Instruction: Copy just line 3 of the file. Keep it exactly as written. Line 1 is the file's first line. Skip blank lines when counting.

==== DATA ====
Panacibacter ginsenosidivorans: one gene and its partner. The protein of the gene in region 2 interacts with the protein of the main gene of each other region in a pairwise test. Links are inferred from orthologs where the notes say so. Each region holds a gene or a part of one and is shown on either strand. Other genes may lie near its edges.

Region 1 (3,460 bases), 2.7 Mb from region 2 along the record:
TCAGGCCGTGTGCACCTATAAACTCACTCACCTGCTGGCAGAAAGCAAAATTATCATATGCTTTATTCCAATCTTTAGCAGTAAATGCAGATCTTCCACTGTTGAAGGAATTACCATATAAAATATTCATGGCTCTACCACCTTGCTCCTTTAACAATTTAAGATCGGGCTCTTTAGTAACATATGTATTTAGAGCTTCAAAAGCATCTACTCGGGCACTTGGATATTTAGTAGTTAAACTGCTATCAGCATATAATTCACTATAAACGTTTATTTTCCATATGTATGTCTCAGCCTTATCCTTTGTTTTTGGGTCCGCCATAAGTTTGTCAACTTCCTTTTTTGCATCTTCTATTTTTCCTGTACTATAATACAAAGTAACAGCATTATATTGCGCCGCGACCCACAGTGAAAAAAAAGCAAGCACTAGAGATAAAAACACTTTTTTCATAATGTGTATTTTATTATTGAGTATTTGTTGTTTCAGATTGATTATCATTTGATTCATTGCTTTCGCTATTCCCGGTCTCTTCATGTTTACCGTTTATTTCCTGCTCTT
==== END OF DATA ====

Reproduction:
TCAGGCCGTGTGCACCTATAAACTCACTCACCTGCTGGCAGAAAGCAAAATTATCATATGCTTTATTCCAATCTTTAGCAGTAAATGCAGATCTTCCACTGTTGAAGGAATTACCATATAAAATATTCATGGCTCTACCACCTTGCTCCTTTAACAATTTAAGATCGGGCTCTTTAGTAACATATGTATTTAGAGCTTCAAAAGCATCTACTCGGGCACTTGGATATTTAGTAGTTAAACTGCTATCAGCATATAATTCACTATAAACGTTTATTTTCCATATGTATGTCTCAGCCTTATCCTTTGTTTTTGGGTCCGCCATAAGTTTGTCAACTTCCTTTTTTGCATCTTCTATTTTTCCTGTACTATAATACAAAGTAACAGCATTATATTGCGCCGCGACCCACAGTGAAAAAAAAGCAAGCACTAGAGATAAAAACACTTTTTTCATAATGTGTATTTTATTATTGAGTATTTGTTGTTTCAGATTGATTATCATTTGATTCATTGCTTTCGCTATTCCCGGTCTCTTCATGTTTACCGTTTATTTCCTGCTCTT